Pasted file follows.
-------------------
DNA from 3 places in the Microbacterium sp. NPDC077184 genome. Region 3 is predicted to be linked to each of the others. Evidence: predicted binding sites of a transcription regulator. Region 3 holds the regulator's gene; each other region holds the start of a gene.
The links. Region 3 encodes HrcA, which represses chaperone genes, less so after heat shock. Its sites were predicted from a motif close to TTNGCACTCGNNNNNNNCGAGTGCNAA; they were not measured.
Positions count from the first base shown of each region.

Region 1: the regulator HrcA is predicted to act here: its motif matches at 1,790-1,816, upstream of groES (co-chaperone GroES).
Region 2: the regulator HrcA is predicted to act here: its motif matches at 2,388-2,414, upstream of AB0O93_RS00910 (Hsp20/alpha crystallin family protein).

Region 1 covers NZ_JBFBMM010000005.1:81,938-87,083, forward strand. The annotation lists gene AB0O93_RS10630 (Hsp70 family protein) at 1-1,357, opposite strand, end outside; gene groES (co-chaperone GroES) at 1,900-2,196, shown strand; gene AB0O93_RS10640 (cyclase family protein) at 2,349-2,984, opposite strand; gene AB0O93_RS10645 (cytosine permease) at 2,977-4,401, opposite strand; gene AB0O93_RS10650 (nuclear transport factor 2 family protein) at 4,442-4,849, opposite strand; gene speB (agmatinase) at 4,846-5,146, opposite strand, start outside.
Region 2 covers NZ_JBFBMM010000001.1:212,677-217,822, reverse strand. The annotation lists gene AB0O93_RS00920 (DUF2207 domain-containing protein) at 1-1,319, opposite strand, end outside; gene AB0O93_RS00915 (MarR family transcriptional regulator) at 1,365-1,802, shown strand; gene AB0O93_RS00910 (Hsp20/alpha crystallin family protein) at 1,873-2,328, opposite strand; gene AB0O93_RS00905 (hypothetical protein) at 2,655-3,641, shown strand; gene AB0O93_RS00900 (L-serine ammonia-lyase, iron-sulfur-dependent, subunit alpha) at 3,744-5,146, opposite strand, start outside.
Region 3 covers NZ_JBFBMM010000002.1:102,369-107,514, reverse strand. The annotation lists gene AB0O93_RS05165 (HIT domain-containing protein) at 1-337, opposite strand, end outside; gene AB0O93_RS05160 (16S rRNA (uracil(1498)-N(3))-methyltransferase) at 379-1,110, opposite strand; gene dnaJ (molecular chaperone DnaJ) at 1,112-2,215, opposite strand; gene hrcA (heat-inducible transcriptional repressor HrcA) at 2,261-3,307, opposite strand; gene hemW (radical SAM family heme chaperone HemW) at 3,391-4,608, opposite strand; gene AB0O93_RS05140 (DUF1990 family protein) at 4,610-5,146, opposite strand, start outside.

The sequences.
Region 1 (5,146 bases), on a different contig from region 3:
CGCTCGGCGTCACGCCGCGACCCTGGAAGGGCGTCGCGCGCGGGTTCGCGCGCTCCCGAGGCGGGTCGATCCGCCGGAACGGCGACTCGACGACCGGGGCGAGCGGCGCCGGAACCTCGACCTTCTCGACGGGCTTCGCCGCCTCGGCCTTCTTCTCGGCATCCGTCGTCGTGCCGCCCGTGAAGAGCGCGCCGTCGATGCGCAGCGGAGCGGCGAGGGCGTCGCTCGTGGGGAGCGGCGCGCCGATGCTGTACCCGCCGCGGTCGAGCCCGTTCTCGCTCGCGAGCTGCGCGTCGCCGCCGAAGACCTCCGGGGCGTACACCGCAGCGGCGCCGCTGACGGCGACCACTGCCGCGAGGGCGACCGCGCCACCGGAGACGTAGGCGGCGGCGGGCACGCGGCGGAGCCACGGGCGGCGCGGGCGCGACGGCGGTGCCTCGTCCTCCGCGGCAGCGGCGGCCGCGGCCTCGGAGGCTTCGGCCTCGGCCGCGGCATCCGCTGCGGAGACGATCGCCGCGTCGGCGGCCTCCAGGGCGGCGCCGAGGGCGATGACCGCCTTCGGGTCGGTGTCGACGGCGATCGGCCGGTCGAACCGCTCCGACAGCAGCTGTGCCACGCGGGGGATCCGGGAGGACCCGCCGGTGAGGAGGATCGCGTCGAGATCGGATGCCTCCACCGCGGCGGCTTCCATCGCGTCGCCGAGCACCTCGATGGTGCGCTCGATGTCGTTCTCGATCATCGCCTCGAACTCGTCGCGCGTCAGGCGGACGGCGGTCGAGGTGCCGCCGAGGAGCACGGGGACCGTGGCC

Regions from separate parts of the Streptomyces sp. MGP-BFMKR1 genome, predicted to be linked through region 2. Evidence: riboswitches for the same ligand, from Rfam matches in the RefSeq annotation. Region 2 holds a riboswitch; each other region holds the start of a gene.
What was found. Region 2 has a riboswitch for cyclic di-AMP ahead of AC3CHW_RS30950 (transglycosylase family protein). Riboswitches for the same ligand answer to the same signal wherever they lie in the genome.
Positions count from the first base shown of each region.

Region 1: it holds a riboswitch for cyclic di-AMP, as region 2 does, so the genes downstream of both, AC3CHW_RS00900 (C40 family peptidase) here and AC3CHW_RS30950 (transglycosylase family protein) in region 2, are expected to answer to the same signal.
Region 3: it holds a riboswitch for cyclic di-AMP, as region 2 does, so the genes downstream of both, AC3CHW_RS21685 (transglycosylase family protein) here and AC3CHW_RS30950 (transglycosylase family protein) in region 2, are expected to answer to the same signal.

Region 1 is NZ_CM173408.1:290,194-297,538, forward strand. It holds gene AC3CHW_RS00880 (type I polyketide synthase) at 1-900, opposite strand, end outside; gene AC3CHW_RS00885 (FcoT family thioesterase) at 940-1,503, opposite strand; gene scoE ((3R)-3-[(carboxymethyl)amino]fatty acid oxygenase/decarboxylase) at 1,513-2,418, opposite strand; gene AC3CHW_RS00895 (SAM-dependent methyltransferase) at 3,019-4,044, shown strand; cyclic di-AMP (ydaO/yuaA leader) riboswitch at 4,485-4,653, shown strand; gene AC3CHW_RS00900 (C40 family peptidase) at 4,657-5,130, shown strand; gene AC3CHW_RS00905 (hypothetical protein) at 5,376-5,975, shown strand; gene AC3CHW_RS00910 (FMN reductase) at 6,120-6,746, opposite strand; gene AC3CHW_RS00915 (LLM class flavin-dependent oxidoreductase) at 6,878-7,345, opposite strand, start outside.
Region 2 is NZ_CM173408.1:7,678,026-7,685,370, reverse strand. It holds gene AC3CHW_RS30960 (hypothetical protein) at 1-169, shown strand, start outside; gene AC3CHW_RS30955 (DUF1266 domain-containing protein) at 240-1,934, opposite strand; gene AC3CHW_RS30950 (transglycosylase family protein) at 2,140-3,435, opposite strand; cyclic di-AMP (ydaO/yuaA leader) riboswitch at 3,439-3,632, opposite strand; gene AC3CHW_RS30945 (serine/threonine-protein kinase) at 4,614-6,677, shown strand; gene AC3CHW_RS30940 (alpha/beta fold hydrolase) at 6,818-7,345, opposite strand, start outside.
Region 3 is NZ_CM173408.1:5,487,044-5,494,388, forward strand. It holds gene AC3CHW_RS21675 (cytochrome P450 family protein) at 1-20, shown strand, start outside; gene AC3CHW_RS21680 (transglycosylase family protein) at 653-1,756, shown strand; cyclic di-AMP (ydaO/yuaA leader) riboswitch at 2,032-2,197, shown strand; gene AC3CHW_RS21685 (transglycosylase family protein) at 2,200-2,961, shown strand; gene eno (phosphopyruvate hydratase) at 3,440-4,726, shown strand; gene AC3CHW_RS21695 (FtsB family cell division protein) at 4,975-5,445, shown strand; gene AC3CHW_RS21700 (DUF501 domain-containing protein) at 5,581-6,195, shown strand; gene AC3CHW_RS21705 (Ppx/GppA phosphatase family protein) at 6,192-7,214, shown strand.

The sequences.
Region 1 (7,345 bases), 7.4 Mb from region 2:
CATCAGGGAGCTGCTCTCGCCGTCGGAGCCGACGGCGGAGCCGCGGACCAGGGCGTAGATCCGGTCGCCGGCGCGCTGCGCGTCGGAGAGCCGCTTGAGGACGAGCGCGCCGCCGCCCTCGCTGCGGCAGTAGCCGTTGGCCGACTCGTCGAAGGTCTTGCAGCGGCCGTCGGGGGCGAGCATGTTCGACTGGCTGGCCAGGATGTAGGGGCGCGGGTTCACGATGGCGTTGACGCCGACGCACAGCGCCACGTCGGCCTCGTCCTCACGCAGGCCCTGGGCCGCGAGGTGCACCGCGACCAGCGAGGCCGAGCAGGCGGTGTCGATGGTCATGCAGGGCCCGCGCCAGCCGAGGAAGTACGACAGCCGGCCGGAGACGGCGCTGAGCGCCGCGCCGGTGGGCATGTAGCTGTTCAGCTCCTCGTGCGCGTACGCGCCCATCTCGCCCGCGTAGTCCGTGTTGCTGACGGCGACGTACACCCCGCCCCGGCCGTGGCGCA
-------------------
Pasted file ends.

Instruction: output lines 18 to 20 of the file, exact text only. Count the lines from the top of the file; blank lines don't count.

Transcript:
Region 2 is NZ_CM173408.1:7,678,026-7,685,370, reverse strand. It holds gene AC3CHW_RS30960 (hypothetical protein) at 1-169, shown strand, start outside; gene AC3CHW_RS30955 (DUF1266 domain-containing protein) at 240-1,934, opposite strand; gene AC3CHW_RS30950 (transglycosylase family protein) at 2,140-3,435, opposite strand; cyclic di-AMP (ydaO/yuaA leader) riboswitch at 3,439-3,632, opposite strand; gene AC3CHW_RS30945 (serine/threonine-protein kinase) at 4,614-6,677, shown strand; gene AC3CHW_RS30940 (alpha/beta fold hydrolase) at 6,818-7,345, opposite strand, start outside.
Region 3 is NZ_CM173408.1:5,487,044-5,494,388, forward strand. It holds gene AC3CHW_RS21675 (cytochrome P450 family protein) at 1-20, shown strand, start outside; gene AC3CHW_RS21680 (transglycosylase family protein) at 653-1,756, shown strand; cyclic di-AMP (ydaO/yuaA leader) riboswitch at 2,032-2,197, shown strand; gene AC3CHW_RS21685 (transglycosylase family protein) at 2,200-2,961, shown strand; gene eno (phosphopyruvate hydratase) at 3,440-4,726, shown strand; gene AC3CHW_RS21695 (FtsB family cell division protein) at 4,975-5,445, shown strand; gene AC3CHW_RS21700 (DUF501 domain-containing protein) at 5,581-6,195, shown strand; gene AC3CHW_RS21705 (Ppx/GppA phosphatase family protein) at 6,192-7,214, shown strand.

The sequences.